The emblem (mon) of the Kōriki clan
|Home province||Mikawa Province|
|Parent house||Kumagaya clan|
|Final ruler||Kōriki Takanaga|
The Kōriki clan (高力氏 Kōriki-shi) was a fudai samurai clan which briefly came to prominence during the Sengoku and early Edo period Japan. Kōriki Kiyonaga (1530-1608) was a hereditary retainer of the Tokugawa clan, who served Tokugawa Ieyasu as bugyō of Sunpu and was made daimyō of Iwatsuki Domain (20,000 koku) in Musashi Province in 1590 after the Tokugawa were transferred to the Kantō region by Toyotomi Hideyoshi.
His son, Kōriki Tadafusa (1583–1655) distinguished himself in combat during the Battle of Sekigahara and the Siege of Osaka and was transferred to Hamamatsu Domain (35,000 koku) in Tōtōmi Province in 1619.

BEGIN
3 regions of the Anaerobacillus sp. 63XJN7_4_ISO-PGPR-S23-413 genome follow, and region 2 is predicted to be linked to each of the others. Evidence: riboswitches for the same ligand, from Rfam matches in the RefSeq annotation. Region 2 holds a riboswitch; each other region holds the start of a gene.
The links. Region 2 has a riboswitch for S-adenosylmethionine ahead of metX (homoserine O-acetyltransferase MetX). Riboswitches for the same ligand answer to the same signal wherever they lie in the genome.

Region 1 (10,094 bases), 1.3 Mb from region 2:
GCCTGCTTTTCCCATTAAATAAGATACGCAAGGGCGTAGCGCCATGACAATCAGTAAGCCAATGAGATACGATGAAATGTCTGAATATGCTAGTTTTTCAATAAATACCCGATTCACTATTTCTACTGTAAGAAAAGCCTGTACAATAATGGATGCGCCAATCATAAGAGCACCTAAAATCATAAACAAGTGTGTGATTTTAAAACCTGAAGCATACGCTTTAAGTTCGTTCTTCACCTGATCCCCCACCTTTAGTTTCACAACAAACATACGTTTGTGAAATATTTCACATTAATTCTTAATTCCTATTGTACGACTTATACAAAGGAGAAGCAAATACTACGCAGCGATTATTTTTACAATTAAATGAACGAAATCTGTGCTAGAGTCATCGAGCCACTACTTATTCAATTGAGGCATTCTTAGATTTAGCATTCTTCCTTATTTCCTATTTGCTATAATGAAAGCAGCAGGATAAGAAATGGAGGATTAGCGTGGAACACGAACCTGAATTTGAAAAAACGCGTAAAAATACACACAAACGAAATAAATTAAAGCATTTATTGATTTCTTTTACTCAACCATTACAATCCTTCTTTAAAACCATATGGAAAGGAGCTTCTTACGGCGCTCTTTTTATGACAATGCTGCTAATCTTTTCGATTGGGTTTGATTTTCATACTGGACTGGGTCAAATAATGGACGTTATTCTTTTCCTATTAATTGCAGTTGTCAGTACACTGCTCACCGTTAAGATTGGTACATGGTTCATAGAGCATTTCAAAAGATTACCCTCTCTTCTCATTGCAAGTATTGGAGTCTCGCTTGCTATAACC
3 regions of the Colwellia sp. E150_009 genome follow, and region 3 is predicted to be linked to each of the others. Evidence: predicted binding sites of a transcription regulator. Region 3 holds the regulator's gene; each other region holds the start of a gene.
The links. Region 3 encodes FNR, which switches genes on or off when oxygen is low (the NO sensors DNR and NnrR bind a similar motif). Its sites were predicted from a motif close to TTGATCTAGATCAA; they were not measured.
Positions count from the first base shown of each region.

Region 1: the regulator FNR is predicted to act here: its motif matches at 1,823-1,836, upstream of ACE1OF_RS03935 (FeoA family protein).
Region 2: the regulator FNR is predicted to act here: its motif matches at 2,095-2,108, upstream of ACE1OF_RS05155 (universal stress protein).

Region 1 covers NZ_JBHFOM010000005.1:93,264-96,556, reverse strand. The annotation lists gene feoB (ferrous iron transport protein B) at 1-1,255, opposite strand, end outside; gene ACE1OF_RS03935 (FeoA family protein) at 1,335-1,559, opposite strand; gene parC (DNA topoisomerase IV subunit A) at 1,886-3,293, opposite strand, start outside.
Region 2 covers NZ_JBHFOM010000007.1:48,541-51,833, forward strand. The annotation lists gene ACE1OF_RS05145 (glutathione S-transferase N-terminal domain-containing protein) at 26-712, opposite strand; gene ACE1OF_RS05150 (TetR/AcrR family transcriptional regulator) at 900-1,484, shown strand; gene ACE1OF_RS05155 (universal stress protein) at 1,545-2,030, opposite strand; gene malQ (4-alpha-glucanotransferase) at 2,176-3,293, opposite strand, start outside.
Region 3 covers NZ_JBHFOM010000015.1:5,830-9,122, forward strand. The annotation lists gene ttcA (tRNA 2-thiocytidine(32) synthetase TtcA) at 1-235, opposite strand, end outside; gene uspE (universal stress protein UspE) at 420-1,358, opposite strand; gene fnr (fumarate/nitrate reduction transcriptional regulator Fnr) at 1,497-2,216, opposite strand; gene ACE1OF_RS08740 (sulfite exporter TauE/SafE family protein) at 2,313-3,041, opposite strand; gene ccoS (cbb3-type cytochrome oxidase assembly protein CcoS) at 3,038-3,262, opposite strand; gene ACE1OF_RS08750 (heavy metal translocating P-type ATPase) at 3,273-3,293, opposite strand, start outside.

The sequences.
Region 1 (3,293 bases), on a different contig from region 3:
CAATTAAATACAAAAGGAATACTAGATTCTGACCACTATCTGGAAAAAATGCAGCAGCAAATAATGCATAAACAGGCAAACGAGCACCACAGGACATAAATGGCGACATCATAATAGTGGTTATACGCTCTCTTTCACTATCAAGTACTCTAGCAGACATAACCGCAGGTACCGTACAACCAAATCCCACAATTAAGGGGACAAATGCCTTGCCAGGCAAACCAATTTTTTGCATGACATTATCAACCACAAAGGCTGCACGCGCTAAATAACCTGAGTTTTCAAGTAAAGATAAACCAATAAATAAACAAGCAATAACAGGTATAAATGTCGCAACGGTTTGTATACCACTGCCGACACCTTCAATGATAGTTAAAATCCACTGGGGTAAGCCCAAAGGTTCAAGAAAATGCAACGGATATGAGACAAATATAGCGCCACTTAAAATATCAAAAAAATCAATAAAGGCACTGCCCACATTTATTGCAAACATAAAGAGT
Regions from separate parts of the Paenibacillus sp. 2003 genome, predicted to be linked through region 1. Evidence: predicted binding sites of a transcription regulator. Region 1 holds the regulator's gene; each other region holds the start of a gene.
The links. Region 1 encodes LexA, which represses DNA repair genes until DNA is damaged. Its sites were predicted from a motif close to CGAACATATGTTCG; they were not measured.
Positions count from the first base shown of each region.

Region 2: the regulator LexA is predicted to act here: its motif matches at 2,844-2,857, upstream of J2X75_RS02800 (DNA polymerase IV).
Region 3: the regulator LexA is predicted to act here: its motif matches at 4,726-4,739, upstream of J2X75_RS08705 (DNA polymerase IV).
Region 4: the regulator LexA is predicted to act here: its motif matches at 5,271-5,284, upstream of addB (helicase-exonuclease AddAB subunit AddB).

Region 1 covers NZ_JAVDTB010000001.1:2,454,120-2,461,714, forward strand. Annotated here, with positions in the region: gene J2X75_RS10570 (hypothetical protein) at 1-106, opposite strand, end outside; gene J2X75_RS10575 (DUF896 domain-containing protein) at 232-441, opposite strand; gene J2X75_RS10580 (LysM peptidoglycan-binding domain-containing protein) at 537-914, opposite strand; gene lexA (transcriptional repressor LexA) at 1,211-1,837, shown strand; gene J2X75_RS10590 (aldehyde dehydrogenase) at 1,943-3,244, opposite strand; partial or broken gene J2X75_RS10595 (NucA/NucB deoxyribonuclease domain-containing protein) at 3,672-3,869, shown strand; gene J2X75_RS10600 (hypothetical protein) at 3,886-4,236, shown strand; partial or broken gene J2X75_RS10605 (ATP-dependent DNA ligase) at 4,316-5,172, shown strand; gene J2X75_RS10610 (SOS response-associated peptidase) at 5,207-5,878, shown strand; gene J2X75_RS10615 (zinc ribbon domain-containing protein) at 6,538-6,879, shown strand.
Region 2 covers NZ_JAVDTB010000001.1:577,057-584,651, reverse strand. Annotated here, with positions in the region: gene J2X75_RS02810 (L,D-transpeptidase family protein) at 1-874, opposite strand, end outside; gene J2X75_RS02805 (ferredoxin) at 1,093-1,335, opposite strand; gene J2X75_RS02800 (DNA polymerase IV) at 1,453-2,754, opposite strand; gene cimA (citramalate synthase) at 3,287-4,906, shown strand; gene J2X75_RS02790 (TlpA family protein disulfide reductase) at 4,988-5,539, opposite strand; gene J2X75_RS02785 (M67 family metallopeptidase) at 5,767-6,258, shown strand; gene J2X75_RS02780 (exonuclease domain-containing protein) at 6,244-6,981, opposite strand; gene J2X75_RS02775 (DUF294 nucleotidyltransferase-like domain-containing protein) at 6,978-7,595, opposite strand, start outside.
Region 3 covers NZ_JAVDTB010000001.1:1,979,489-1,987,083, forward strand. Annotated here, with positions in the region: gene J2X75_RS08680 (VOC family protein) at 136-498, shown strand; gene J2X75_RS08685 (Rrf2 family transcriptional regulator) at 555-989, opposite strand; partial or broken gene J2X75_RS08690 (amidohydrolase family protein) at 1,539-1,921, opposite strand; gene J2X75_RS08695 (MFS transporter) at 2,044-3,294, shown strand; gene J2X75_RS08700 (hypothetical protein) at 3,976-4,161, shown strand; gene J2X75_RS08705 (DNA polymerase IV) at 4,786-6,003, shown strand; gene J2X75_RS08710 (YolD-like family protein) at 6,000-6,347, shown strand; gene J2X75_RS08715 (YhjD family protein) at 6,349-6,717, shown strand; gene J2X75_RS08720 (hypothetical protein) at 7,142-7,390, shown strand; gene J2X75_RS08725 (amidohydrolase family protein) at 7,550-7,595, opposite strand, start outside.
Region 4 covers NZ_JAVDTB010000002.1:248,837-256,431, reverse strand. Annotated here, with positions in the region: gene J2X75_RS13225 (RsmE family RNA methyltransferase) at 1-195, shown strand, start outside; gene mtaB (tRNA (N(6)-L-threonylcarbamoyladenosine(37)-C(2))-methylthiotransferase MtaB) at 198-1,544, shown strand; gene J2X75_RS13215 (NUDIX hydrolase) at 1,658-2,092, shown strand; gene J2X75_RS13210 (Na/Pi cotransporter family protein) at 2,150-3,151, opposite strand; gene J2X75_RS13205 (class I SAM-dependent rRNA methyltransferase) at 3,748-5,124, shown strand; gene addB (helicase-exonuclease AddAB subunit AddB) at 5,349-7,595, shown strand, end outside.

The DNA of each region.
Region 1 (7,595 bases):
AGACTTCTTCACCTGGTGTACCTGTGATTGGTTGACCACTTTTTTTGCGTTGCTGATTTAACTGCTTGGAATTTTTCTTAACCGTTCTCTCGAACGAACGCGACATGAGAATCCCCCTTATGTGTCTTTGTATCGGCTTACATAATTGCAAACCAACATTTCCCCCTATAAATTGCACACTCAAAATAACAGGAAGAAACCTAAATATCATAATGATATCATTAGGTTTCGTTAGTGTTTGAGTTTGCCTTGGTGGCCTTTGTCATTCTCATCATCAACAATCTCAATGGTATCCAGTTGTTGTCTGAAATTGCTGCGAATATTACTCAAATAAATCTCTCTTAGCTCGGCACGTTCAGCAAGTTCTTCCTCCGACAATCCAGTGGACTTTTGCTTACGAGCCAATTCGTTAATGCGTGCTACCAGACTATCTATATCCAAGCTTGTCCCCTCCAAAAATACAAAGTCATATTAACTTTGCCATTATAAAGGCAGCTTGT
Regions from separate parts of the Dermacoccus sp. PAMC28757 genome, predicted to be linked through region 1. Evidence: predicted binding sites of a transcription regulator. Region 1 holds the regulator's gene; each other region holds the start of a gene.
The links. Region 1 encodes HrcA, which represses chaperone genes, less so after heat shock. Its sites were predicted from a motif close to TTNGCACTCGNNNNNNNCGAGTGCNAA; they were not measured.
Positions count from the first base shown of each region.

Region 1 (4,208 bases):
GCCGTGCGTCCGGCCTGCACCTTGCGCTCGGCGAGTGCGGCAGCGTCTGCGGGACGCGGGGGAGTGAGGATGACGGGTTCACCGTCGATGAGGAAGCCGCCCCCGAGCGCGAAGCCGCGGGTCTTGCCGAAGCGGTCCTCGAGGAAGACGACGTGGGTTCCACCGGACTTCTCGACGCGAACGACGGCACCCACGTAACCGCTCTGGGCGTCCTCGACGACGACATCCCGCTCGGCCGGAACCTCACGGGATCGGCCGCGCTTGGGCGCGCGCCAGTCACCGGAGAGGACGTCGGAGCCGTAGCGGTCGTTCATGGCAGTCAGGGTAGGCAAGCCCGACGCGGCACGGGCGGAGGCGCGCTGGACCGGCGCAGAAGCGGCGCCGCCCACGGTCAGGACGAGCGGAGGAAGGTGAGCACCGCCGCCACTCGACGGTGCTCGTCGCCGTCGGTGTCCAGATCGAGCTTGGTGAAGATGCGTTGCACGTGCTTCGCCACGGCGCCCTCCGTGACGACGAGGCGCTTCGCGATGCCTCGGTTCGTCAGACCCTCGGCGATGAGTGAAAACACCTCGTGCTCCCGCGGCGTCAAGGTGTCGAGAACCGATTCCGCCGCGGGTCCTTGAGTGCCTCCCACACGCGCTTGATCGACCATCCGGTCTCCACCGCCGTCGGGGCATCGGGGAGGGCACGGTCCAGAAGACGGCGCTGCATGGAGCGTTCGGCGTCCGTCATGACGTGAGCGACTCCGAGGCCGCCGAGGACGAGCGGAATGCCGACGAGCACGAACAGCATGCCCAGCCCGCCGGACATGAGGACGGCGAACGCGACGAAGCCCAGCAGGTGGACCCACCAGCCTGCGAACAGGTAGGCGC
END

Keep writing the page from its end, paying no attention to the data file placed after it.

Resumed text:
The clan was then transferred to Shimabara Domain (40,00 koku) in Hizen Province. However, his son Kōriki Takanaga (1604–1676) was dispossessed for bad administration and exiled to Sendai in Mutsu Province in 1668. The clan subsequently sunk into obscurity as a 3,000 koku hatamoto clan based initially in Dewa Province, and later in Shimōsa Province to the end of the Edo period.
- Papinot, Edmond. (1906) Dictionnaire d'histoire et de géographie du japon. Tokyo: Librarie Sansaisha...Click link for digitized 1906 Nobiliaire du japon (2003)
- (in Japanese) Kōriki clan on Harimaya's "Buke-kaden" (22 September 2007)
- (in Japanese) More information on the Kōriki (22 September 2007)
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